Ah, shin splints – the unwelcome visitor that can turn a great run or workout into a painful ordeal. With the temperature cooling, most runners are looking forward to the fall racing season (or at least easier long-run training!)
If you’re an active person, chances are you’ve encountered these pesky lower leg pains at some point. But fear not! There are effective ways to manage and even prevent shin splints. Let’s explore a couple of crucial approaches: wearing the right footwear and easing into exercise.
Your choice of footwear can make all the difference when it comes to preventing and managing shin splints. Ill-fitting or worn-out shoes can contribute to the development of shin splints and exacerbate existing ones. Here’s what you should consider:
Invest in shoes with adequate support and cushioning, especially in the midsole and heel areas. This will help absorb the shock your feet experience during activities like running or jumping.
Visit a specialized store to get your feet measured and analyzed. Ensure that the shoes fit properly, offering ample space for your toes and a snug fit around the heel and midfoot. Avoid shoes that are too tight or too loose. Consider brands like New Balance, Asics, Hoke’s, and Sauconys.
Depending on your arch type (low, normal, or high), you’ll need different levels of arch support. Choose shoes that cater to your specific arch needs for optimal comfort and support.
Don’t hold on to your favorite pair of sneakers for too long. Over time, the cushioning and support diminish. Aim to replace your shoes every 300-500 miles or every 6-12 months, depending on your activity level.
Another crucial aspect of managing shin splints is easing into physical activity. Often, overzealous enthusiasm can lead to overexertion and subsequently shin splints. Here’s how you can gradually incorporate exercise to minimize the risk:
Always start with a proper warm-up to prepare your muscles for the upcoming activity. Gentle stretching and dynamic movements can help. After your workout, cool down with some static stretches to aid muscle recovery.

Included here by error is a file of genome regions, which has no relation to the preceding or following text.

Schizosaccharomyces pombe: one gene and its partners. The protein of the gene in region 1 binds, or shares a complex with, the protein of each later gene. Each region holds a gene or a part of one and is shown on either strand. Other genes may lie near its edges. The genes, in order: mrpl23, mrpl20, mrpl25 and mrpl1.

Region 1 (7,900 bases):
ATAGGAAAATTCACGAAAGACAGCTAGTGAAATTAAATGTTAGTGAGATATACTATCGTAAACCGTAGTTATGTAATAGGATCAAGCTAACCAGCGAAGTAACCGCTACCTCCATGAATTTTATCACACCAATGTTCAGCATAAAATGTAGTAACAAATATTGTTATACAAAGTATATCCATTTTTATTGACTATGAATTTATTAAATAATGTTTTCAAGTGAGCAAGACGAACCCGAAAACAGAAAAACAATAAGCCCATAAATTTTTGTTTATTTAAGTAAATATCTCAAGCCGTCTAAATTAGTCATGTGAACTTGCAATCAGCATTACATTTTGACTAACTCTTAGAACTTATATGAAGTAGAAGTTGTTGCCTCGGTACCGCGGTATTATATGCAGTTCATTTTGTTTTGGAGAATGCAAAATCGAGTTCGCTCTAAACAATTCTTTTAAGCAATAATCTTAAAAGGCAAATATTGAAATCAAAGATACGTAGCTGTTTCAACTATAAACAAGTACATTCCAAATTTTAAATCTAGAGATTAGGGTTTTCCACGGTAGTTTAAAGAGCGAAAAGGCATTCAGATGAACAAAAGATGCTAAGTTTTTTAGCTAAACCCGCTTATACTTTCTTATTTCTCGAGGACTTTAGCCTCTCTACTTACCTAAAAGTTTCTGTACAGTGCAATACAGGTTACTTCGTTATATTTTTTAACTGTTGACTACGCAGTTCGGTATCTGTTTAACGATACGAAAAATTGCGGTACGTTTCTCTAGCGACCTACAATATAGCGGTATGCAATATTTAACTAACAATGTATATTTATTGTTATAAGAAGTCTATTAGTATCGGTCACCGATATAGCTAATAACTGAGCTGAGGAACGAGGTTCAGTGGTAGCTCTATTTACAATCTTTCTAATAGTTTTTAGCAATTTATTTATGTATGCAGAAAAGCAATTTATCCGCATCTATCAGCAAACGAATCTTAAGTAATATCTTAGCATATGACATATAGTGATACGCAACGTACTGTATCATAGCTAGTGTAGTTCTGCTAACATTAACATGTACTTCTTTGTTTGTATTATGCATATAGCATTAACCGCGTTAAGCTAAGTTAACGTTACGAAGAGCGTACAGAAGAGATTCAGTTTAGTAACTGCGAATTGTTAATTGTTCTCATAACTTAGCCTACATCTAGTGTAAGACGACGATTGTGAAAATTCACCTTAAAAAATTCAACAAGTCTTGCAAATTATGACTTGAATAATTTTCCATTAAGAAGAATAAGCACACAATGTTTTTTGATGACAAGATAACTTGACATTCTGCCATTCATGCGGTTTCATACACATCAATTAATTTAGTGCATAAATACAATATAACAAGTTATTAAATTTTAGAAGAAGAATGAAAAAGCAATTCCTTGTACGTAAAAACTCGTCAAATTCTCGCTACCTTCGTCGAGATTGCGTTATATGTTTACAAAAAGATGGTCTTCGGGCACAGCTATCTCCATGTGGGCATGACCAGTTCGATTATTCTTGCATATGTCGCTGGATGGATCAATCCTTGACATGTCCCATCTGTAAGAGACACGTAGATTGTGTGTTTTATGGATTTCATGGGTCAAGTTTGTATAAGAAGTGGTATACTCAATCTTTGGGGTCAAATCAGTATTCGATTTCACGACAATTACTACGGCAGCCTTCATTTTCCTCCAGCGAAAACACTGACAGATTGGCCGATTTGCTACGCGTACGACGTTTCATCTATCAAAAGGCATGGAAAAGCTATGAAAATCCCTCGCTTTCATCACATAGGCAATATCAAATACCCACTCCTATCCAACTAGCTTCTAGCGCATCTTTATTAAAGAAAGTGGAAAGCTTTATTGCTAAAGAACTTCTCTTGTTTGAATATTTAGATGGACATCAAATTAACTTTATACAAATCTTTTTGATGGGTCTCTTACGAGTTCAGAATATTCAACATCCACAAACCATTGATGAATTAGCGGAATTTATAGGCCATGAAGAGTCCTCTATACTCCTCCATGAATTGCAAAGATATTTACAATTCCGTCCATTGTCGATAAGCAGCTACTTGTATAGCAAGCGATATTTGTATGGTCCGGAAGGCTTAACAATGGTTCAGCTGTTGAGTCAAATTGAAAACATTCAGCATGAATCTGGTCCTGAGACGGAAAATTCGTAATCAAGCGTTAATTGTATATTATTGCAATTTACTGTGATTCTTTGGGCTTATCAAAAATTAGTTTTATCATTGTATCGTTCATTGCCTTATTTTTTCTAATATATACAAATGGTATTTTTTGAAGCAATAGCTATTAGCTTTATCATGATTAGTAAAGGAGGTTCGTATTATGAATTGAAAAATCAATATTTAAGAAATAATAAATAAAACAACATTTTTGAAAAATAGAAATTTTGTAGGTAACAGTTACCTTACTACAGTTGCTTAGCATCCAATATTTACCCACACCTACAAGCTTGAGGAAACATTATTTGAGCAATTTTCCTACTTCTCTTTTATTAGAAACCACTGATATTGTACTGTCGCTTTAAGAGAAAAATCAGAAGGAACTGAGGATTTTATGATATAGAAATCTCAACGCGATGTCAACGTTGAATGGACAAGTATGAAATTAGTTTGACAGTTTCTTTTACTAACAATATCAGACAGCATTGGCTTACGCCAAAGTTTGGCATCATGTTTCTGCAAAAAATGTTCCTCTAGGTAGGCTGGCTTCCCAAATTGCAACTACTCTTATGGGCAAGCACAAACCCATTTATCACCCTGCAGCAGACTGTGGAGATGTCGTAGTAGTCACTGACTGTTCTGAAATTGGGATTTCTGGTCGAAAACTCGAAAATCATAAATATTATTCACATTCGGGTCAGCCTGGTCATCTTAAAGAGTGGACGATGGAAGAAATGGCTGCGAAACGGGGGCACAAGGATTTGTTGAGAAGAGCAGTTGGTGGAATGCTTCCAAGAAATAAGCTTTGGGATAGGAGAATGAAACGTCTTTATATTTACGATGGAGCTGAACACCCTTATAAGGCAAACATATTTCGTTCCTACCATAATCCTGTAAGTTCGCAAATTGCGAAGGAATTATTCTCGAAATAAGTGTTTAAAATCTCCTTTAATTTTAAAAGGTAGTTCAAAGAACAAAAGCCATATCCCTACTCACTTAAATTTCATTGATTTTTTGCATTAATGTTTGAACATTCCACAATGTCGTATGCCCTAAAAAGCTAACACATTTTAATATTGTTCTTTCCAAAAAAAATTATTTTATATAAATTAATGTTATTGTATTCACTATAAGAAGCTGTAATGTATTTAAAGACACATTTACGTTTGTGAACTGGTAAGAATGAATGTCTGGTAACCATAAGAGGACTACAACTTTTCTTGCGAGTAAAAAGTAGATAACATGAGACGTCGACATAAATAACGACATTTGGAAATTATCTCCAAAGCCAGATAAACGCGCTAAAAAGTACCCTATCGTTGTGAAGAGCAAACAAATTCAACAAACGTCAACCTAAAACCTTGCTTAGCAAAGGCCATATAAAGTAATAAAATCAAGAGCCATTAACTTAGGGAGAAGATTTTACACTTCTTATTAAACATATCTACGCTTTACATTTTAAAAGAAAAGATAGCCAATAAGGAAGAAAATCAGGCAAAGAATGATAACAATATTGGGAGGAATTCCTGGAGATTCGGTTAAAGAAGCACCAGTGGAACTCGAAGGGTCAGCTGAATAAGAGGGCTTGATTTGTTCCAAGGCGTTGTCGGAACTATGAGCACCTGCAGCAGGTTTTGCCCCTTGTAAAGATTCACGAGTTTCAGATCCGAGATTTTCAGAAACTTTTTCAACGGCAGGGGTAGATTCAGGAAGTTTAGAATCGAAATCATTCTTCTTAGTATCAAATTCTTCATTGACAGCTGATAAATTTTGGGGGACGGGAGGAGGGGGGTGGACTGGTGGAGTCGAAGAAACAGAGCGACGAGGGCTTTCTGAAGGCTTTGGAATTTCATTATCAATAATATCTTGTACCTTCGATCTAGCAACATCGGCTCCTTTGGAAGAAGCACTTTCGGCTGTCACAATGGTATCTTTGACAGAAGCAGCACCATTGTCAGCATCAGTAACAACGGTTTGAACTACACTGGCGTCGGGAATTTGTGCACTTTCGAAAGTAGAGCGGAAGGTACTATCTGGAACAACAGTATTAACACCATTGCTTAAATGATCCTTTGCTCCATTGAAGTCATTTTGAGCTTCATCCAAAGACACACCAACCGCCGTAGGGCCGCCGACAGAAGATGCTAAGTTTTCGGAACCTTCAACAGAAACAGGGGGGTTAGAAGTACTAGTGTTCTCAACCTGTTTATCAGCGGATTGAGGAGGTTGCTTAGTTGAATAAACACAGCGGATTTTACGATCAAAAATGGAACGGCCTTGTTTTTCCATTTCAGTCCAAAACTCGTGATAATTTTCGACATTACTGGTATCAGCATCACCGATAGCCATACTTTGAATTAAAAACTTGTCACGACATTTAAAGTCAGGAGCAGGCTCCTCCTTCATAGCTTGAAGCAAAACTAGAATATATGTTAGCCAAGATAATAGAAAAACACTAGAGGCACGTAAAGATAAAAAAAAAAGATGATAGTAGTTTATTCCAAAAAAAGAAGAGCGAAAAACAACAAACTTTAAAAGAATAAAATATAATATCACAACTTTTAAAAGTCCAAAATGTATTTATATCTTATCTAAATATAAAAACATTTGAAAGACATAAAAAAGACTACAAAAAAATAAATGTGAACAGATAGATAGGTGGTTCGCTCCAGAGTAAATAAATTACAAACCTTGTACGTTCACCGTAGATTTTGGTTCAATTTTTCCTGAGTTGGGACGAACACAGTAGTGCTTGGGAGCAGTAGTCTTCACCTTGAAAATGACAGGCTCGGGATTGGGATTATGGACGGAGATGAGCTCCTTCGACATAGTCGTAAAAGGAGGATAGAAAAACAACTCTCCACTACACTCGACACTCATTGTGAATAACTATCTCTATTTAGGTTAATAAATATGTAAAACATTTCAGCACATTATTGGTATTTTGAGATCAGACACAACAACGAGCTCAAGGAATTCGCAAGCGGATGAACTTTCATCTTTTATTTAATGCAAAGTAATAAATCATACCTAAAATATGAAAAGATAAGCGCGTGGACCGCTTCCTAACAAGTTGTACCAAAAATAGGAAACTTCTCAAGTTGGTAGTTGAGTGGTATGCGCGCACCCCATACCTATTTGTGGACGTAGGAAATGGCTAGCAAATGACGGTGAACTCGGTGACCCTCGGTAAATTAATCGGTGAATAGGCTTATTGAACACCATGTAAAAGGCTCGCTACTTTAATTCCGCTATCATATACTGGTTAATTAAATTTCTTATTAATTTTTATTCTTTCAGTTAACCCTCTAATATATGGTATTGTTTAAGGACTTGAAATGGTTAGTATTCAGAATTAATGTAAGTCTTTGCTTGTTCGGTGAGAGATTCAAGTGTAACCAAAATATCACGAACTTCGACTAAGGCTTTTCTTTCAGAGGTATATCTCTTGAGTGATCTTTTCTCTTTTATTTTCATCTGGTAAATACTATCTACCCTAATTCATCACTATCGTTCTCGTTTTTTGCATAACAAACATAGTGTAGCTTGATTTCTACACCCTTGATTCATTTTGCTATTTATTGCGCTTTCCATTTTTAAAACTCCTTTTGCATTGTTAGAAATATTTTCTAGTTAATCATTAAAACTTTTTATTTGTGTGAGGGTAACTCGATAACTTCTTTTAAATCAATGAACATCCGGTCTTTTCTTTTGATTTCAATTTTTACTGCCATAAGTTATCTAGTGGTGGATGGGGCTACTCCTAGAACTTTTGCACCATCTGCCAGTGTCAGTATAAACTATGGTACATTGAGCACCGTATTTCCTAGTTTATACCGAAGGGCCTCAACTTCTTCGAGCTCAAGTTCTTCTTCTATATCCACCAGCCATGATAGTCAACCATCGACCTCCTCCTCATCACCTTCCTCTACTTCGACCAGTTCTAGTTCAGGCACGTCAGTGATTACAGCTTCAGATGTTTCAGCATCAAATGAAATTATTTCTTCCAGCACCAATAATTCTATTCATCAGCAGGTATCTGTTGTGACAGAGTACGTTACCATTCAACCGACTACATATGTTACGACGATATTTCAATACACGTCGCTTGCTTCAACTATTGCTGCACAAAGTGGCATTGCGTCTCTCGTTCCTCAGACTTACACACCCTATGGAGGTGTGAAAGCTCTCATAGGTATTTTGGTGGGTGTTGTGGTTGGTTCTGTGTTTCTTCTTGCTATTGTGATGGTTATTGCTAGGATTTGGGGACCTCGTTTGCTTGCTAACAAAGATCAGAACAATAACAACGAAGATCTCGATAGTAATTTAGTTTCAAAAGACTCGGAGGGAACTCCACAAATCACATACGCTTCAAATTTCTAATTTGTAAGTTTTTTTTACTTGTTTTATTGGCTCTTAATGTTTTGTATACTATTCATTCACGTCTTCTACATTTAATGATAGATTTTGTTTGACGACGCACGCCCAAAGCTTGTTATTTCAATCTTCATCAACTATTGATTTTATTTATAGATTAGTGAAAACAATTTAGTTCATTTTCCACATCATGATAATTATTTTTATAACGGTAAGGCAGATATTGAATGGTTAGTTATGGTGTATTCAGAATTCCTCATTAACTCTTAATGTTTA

Whether you’re starting a new exercise routine or ramping up an existing one, gradual progression is key. Begin with manageable levels of intensity and duration, then slowly increase them to prevent putting too much strain on your muscles.
Mix up your workouts with a variety of exercises to prevent overuse of certain muscle groups. This not only reduces the risk of shin splints but also keeps your workouts exciting and engaging.
If you start feeling any discomfort or pain in your shins, don’t ignore it. Listen to your body and give it the rest it needs. Pushing through pain can lead to more serious injuries. Most shin splints can take a couple weeks to heal up. If you’ve got to keep training, try activities like a stationary bike that offset the pressure applied to your shins.
Shin splints might seem like a formidable opponent, but armed with the right knowledge and approach, you can conquer them! By taking care of your body and respecting its limits, you’ll not only prevent shin splints but also enjoy a fulfilling and pain-free active lifestyle. If you’re worried about shin splints or other foot-related concerns, give us a call at 214-574-WALK(9255). The team at North Texas Foot & Ankle is ready to help!
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